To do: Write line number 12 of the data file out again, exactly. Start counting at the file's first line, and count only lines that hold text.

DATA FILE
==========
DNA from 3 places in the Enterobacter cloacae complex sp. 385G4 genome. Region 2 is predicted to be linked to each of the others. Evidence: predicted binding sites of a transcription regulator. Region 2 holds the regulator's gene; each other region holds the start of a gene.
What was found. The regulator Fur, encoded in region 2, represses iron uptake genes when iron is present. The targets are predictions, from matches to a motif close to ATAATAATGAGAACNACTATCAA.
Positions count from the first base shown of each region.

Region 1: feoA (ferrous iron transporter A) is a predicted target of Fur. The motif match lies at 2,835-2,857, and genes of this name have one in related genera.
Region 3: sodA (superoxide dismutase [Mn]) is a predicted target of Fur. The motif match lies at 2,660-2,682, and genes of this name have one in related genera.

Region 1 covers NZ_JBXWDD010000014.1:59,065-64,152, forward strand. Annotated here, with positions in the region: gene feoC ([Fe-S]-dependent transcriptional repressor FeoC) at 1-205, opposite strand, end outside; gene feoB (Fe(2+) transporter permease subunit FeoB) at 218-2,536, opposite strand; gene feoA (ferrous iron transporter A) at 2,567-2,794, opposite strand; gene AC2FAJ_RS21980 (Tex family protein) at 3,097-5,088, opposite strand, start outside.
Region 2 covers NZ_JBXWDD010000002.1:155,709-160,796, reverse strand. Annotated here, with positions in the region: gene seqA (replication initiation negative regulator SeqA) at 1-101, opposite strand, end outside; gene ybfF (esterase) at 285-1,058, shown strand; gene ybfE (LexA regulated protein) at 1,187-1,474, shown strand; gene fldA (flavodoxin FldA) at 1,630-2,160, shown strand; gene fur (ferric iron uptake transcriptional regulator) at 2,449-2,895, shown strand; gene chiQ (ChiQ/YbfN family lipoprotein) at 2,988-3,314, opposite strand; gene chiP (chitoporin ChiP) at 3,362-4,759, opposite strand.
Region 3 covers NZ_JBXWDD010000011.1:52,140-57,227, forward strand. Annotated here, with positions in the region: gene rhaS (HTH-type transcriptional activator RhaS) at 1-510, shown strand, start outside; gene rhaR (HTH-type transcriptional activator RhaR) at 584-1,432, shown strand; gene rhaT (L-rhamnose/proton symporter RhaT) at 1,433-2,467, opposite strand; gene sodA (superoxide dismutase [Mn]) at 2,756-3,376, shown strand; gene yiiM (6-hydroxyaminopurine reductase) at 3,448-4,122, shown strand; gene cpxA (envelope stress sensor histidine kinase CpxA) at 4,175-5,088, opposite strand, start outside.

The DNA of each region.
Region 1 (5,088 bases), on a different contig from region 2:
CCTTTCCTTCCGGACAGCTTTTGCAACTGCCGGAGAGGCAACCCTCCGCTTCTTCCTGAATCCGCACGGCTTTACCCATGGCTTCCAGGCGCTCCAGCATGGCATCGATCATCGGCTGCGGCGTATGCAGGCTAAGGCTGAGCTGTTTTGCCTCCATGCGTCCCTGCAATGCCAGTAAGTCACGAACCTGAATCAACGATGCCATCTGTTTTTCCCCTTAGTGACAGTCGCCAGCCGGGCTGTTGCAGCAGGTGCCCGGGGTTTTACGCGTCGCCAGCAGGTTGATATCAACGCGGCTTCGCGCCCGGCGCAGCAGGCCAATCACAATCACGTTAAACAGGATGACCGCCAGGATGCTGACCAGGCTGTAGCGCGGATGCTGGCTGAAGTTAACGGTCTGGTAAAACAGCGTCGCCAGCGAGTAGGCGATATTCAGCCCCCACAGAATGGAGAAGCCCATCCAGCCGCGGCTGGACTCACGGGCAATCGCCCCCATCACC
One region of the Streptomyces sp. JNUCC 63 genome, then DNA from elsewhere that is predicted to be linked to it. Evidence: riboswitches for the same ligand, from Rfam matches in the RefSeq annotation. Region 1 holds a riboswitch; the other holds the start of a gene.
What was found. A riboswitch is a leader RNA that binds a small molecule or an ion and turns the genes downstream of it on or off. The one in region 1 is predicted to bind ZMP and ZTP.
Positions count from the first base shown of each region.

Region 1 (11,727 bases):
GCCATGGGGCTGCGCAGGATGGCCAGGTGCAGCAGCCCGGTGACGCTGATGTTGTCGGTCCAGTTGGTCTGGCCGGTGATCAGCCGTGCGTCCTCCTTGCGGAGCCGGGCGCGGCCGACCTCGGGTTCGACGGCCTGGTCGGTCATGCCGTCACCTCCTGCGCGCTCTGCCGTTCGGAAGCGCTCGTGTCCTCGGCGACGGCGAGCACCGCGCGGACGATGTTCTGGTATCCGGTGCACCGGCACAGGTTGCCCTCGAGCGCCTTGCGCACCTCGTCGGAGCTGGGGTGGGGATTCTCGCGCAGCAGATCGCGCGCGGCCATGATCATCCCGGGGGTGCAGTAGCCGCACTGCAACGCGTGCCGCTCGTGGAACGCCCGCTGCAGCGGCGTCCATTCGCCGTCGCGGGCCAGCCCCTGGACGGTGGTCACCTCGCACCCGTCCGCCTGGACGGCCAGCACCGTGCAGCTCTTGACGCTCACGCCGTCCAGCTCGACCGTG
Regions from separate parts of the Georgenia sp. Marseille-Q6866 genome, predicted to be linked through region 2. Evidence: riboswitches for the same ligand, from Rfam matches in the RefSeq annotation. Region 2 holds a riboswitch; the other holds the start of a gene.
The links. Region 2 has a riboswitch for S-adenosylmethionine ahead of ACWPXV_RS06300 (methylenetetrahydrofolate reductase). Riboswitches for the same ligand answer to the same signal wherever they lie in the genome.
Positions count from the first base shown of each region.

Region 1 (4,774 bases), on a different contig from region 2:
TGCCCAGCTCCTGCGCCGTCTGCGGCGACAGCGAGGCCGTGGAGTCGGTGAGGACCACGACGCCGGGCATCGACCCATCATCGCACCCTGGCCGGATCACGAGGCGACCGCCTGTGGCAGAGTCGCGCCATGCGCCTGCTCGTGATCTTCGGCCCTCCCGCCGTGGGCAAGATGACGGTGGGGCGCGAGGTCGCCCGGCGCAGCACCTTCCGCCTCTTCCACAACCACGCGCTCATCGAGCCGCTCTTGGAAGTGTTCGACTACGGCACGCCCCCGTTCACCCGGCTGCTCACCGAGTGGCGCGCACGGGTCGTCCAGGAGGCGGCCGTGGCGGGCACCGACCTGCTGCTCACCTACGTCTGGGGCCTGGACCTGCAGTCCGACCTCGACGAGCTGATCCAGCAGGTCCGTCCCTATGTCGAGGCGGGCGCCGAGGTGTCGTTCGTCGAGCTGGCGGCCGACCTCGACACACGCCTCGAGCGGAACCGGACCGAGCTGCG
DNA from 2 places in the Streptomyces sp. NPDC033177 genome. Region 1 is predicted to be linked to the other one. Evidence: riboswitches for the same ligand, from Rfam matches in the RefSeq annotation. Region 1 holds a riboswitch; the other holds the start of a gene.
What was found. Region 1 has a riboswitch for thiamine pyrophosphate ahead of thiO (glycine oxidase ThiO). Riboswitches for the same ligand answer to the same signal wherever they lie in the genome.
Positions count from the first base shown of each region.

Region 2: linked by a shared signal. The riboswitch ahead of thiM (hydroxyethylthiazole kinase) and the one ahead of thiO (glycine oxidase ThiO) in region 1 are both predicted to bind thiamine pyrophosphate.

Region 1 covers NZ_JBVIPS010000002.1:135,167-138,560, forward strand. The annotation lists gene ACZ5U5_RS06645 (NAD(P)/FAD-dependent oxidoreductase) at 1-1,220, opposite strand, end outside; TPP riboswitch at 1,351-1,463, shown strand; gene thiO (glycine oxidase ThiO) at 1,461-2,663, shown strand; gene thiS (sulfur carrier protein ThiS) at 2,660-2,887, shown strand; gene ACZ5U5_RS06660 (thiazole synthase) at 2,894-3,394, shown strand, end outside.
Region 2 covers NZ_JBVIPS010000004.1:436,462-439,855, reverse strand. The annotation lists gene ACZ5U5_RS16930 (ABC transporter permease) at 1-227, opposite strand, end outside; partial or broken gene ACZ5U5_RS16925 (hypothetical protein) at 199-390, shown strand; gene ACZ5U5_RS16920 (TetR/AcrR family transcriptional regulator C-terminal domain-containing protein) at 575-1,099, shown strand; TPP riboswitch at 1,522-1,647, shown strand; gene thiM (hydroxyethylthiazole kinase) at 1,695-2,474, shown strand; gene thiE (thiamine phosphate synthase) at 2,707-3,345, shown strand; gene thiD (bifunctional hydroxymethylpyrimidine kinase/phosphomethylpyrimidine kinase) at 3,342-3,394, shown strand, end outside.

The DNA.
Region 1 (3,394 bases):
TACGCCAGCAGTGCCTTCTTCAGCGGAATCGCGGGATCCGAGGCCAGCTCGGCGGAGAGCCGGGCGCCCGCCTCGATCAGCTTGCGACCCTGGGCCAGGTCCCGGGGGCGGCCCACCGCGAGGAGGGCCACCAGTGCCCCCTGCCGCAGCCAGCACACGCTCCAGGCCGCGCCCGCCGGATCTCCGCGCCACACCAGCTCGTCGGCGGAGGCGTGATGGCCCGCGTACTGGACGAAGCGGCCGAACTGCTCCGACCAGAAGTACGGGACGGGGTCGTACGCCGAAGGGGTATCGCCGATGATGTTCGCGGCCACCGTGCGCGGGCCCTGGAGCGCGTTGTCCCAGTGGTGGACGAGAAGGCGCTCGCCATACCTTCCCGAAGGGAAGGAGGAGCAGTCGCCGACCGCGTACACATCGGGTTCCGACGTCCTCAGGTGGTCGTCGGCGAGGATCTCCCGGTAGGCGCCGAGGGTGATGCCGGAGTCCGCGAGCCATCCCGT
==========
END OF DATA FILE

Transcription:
One region of the Streptomyces sp. JNUCC 63 genome, then DNA from elsewhere that is predicted to be linked to it. Evidence: riboswitches for the same ligand, from Rfam matches in the RefSeq annotation. Region 1 holds a riboswitch; the other holds the start of a gene.